It Ends With Us by Colleen Hoover may seem at first a frilly, fluffy romance novel. It’s not. Not by a long shot.
What Hoover presents in her latest work is the result of what happens when love turns into abuse of power and physical brutality. The element of impact here is increased by the author who at the end of the novel, inserts a shocking Note from the Author, where she reveals that It Ends With Us and the book’s main character Lily Bloom, is a reflection on the abuse she and her mother suffered at the hands of Hoover’s father. She recalls her earliest memory at the age of two and a half, of helplessly witnessing as her father threw a television at her mother “knocking her down”.
Hoover’s confession alone, which undoubtedly must have been extremely difficult, is also a noble revelation of her intention to help other women who go through this kind of situation every day. Suffering in silence, not knowing what to do or how to get away from their abusers. Speaking of her mother’s decision to leave her father, Hoover states in her Note from the Author: “She left someone she loved so that her daughters would never think that kind of relationship was okay. She wasn’t rescued by another man, a knight in shining armor. She took the initiative to leave my father on her own.”
In It Ends With Us the story is perhaps somewhat different. Lily, a young woman living in Boston, finds herself on a rooftop one night trying to come to terms with the terrible eulogy she gave at her father’s funeral. In this unlikely setting, she meets neurosurgeon Ryle Kinkaid, and the attraction they feel for one another is undeniable. Their relationship develops quickly and Lily finds herself falling fast and hard.
Ryle soon comes to know most of Lily’s secrets. How her father physically abused her mother for years and how she once loved a homeless boy by the name of Atlas Corrigan. Lily feels that Ryle is her soulmate and is convinced that life with him is the proverbial dream come true. But she doesn’t tell him other things. Like how she used to keep a journal when she was fifteen addressed to her idol Ellen DeGeneres and her alter ego Dory, and how after a violent altercation with her father Atlas disappeared from her life, and she never saw him again.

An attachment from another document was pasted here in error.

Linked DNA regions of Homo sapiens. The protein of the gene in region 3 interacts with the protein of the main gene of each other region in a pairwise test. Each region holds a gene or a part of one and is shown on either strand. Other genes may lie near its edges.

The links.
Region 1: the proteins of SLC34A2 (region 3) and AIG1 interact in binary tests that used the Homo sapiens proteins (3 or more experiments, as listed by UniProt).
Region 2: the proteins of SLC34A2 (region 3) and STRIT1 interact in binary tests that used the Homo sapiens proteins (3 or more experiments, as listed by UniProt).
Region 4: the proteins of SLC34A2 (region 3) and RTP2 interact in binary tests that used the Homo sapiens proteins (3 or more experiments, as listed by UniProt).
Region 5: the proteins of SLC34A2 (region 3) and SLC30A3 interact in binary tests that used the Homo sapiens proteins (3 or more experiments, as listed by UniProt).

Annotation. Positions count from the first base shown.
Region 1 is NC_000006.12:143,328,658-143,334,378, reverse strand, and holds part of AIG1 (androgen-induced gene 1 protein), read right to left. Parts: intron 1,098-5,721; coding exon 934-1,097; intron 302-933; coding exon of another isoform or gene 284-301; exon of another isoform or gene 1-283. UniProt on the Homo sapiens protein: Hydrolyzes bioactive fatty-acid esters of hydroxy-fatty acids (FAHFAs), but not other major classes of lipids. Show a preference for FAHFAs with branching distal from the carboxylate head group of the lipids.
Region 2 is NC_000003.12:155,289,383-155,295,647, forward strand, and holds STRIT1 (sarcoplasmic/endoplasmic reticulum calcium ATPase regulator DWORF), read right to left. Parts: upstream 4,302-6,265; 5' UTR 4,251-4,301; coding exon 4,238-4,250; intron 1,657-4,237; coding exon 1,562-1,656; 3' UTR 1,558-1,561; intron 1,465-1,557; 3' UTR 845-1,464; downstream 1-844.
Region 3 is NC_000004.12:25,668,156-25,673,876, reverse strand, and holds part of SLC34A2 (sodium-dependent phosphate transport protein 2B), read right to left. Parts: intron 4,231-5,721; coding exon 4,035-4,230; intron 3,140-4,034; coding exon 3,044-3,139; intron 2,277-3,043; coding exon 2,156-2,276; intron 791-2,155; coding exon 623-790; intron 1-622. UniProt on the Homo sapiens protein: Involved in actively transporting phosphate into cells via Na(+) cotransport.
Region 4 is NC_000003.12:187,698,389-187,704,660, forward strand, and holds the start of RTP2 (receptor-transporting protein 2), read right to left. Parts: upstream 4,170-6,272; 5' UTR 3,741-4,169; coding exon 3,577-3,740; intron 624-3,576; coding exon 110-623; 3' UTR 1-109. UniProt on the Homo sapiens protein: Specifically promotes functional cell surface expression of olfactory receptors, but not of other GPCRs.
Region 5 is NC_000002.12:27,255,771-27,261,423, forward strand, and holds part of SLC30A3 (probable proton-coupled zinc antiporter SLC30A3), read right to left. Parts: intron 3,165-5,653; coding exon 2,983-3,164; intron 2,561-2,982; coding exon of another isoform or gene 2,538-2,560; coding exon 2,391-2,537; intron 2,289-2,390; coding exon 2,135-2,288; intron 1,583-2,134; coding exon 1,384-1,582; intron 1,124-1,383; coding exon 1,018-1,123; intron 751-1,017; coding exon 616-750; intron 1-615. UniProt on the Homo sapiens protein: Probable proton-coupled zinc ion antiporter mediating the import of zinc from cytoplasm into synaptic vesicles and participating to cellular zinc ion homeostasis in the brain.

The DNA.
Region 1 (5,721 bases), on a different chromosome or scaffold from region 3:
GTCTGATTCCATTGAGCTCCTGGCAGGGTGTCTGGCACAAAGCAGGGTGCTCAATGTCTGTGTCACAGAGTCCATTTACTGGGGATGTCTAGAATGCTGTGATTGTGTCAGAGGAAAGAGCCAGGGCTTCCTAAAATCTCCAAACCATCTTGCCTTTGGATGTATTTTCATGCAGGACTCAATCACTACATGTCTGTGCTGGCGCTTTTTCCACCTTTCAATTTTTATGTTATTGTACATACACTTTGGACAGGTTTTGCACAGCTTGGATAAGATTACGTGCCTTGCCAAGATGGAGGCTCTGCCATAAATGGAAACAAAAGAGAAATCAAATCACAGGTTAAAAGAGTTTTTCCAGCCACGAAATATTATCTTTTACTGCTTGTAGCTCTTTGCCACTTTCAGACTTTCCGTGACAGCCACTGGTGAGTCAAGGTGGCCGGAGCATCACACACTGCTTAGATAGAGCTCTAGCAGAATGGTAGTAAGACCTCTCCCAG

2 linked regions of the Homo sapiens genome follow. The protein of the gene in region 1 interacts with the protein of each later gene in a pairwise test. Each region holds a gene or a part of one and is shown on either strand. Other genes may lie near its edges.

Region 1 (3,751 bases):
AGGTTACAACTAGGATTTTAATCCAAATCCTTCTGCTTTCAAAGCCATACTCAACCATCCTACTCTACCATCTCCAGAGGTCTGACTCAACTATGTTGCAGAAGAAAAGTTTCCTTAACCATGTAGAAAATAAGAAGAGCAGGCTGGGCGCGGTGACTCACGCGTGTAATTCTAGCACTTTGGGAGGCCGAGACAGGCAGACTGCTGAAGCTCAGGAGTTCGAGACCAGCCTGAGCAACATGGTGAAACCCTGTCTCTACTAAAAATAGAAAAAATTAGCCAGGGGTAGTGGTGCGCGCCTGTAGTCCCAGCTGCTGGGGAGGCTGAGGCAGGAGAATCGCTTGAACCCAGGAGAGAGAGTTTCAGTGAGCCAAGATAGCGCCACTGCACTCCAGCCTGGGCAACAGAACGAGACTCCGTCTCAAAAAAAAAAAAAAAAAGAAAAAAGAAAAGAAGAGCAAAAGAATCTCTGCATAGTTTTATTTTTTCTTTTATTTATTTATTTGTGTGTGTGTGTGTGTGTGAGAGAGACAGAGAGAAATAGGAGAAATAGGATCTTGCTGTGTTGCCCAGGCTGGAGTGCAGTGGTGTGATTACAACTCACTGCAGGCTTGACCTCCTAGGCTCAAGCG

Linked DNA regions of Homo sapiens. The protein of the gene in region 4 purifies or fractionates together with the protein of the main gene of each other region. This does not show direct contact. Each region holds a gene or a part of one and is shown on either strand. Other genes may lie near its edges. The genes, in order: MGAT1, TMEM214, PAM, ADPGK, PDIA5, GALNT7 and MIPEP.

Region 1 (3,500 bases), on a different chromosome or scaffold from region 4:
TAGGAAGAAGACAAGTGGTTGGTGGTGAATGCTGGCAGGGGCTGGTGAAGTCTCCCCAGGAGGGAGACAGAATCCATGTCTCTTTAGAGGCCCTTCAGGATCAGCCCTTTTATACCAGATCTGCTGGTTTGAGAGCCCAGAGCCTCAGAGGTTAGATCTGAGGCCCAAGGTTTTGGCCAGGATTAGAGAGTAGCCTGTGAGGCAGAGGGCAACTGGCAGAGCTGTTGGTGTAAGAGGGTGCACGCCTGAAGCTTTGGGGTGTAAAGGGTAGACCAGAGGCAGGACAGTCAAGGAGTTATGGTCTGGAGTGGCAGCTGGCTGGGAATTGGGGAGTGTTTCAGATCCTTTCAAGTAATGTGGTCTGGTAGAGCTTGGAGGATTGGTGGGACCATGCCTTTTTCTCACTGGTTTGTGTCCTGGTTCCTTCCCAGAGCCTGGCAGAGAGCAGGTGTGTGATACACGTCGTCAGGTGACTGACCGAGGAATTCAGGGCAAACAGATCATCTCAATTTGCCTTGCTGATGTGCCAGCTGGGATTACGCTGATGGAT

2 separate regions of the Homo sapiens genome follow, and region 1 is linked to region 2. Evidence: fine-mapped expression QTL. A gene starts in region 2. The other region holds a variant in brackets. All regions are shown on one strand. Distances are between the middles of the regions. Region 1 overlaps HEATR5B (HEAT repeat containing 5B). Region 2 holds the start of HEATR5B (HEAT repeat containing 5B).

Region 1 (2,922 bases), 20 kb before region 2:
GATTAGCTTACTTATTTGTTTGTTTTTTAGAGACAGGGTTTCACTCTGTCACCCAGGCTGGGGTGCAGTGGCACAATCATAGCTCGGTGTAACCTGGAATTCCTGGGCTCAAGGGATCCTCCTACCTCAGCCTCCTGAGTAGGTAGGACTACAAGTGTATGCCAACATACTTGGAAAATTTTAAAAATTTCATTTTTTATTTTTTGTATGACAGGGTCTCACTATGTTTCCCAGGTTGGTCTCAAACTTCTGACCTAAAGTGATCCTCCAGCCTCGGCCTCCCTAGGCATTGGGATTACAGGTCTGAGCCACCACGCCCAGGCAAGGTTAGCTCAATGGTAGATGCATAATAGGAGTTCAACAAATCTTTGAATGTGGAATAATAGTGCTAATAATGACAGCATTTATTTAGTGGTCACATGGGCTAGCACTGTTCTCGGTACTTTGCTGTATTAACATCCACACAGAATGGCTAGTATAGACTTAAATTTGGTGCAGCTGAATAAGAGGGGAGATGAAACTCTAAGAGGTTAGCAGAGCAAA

After months of passionate encounters and loving confessions, Ryle and Lily’s relationship changes one night in the space of fifteen seconds. Lily now knows that her future with Ryle has become uncertain and it takes a definite turn for the worse when Atlas makes a surprising reappearance in her life, becoming an unwilling catalyst for Ryle’s anger and rising violence. Lily is then forced to make a decision but not between two men; a decision between living in love but in fear, or breaking with her past for good.
When the ending is revealed, it may be perceived by some as a tad mushy, particularly considering Lily’s terrible emotional anguish which we have suffered right along with her. Be that as it may, it doesn’t lessen the profound impact that this novel unequivocally inflicts, leaving the reader with a contradictory sense of sadness and hope.
It Ends With Us is not for the faint of heart. Yes, it has numerous lighter and even funny moments, but the scenes of Lily’s suffering and fear are extremely harsh and difficult to read. Hoover’s use of prose and her flashback sequence to Lily’s youth as she writes in her journal to Ellen, reveal a scared, innocent, and kindhearted teenager, who wishes more than anything to help her mother break free of the abuse she endlessly suffers. This is enough to pluck our heartstrings and shamelessly bring tears.
Many women (and men as well) may relate to this story regardless if they have been victims of abuse or not. The sentiment in which this novel is written, clearly denotes a sense of understanding and empathy directed to every person who has been a victim of physical abuse, regardless of age or gender. With It Ends With Us, Colleen Hoover has not just written another fiction novel: she has handed over to readers a loud narrative lifeline.